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Sales Hiring on a Budget

Hiring an exceptional sales team is not only difficult, but also extremely expensive. And while an investment in successful salespeople will deliver massive returns, the fact remains that a sales hiring budget requires large amounts of starting capital. After all, truly exceptional salespeople expect—and receive—exceptional salaries.

Unfortunately, many companies looking for great salespeople simply can’t compete with the Fortune 500s if the size of their sales budget is the only relevant consideration. Does this mean that sales hiring is a rigged game? Does it mean that growing B2B startups, for example, are doomed to lose to bigger-name companies with deeper pockets every time?

Following traditional hiring practices—where a candidate’s history of major sales and lasting buyer relationships in relevant markets is the hiring criterion—the answer is probably ‘yes.’ However, this doesn’t mean that smaller companies with smaller sales budgets should give up and accept mediocre hires!

Instead, companies that can’t compete on budget alone need to change the rules of the hiring game.

How to change the rules for successful sales hires:

Without a budget large enough to offer competitive compensation, top salespeople are not likely to leave their current jobs—especially for a high-risk position at a company without strong marketing, brand recognition, buyer trust, and a well-oiled sales apparatus. However, by changing tactics and focusing on a different set of hiring criterion, startups and high-growth companies can make smart hires and build high-achieving sales teams.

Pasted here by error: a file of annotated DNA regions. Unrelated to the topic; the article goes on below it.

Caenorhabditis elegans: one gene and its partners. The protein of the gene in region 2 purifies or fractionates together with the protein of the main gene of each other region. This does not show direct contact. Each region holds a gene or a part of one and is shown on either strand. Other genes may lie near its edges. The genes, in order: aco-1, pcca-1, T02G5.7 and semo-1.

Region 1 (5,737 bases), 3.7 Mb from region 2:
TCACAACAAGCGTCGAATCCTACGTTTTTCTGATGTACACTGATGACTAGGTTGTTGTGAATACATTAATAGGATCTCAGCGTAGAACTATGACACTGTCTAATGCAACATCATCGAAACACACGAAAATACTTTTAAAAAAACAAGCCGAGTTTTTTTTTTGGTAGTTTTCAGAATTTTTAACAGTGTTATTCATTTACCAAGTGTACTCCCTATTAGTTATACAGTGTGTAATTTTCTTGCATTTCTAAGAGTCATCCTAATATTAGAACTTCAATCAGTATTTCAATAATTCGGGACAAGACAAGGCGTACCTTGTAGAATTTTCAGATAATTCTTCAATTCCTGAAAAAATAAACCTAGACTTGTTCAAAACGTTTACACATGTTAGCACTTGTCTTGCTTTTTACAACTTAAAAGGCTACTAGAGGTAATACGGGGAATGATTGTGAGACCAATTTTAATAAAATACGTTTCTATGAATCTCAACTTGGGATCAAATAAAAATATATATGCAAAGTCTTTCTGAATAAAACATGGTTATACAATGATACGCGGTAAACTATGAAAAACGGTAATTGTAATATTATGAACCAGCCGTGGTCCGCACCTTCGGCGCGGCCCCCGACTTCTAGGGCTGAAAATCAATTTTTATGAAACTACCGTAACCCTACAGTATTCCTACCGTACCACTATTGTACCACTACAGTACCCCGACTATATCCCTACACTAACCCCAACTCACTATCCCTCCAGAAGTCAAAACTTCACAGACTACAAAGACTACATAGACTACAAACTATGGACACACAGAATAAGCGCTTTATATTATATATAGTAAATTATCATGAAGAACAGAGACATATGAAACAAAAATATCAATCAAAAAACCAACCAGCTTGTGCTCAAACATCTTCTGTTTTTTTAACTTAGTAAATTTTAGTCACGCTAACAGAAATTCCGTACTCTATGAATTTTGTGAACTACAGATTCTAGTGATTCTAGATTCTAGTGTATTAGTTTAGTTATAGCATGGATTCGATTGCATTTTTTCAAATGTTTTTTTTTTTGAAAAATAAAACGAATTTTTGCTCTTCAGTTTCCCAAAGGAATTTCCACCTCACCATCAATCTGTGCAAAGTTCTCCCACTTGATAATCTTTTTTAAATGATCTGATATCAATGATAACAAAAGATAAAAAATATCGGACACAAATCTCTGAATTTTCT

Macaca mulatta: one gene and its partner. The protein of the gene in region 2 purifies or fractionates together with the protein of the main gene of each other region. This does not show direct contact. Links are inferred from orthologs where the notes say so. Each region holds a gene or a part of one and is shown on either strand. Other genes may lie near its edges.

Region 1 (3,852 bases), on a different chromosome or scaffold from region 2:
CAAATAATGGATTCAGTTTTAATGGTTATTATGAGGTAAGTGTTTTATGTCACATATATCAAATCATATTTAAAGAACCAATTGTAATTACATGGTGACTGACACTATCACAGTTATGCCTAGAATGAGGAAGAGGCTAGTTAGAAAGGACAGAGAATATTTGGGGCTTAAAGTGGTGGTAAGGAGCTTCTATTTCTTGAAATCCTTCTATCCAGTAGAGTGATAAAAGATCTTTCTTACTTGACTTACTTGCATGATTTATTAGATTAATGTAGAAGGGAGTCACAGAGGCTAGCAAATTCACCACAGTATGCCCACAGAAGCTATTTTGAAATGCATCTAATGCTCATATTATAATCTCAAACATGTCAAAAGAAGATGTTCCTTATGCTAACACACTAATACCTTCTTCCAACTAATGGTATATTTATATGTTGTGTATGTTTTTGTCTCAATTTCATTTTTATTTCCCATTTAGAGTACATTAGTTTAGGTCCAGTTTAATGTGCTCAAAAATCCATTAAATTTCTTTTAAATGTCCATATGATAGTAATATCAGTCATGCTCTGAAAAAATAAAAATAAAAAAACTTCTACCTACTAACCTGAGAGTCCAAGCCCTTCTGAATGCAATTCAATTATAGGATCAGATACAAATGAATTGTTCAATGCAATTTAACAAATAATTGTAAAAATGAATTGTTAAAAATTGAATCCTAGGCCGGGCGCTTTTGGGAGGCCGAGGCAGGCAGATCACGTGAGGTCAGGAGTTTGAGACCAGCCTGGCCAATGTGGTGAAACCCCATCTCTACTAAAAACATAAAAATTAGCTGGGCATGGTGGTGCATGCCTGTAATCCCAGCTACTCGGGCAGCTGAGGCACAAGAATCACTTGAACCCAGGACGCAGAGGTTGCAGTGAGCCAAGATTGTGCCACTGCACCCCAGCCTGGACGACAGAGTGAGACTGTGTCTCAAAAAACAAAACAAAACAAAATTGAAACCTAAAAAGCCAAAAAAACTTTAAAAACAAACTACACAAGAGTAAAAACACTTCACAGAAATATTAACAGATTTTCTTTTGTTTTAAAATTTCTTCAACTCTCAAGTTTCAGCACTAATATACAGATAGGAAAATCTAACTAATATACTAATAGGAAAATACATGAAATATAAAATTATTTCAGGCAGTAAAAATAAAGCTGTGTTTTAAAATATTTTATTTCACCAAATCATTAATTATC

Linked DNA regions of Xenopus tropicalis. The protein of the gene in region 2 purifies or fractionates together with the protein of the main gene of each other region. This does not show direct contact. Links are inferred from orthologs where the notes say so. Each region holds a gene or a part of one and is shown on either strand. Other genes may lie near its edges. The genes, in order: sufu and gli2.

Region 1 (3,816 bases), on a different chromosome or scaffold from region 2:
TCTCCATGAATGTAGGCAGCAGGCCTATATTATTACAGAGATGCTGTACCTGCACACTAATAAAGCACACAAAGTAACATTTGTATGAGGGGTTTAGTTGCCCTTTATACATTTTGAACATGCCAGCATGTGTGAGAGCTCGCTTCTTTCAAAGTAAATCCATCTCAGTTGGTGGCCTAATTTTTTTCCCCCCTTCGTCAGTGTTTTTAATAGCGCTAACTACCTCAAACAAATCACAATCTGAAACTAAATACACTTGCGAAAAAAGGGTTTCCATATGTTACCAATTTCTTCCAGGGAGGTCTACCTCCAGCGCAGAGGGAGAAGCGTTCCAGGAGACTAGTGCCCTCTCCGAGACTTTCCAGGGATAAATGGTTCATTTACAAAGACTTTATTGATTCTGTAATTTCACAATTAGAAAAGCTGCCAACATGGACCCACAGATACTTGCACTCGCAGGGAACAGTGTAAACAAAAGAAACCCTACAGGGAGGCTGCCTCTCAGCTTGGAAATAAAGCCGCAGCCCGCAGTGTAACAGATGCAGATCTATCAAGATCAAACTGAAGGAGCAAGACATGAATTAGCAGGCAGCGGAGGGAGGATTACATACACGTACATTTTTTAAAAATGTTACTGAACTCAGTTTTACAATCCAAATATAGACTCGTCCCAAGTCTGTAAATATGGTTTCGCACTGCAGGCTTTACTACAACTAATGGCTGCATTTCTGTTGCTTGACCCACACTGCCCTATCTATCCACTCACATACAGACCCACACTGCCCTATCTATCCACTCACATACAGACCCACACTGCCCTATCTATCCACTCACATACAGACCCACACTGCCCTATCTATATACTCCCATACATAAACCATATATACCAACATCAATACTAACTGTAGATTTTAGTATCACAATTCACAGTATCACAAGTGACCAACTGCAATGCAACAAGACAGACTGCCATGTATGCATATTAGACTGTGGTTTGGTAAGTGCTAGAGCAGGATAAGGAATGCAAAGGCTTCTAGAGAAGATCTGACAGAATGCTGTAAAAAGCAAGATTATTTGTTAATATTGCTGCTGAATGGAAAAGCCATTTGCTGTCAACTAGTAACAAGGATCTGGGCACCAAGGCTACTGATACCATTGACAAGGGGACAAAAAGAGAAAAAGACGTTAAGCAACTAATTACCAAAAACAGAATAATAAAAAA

Though there are numerous ways to attract and develop talent through creative deployment of a smaller budget, effective sales recruiters focus on two of the most crucial considerations: finding candidates that have the potential to consistently sell successfully year-over-year, and investing in these employees to expedite development and reduce turnover.

1. To find the right candidates, look beyond the résumé

It is tempting to think that the top candidate for a sales position is the candidate with the most impressive career selling products similar to yours for big-name companies within your target market(s). But while a candidate’s résumé illustrates, to a limited extent, how well that candidate can sell—perhaps under optimal conditions—it may or may not reflect how well that candidate will sell for your company.

In order to get a better sense of how well a candidate will do, several additional considerations must be taken into account during the hiring process. These include a candidate’s deep-seated personality traits (or “sales DNA”), those personal/professional features common across the most successful sales people, as well as details about your company culture and its selling environment.

Sales DNA

Truly successful salespeople share certain characteristics or personality traits—those traits that help them get ahead no matter the circumstances. Such traits include confidence, perseverance, ambition, competitiveness, resilience, optimism, situational intelligence, a sense of urgency, the desire and ability to influence others, and more.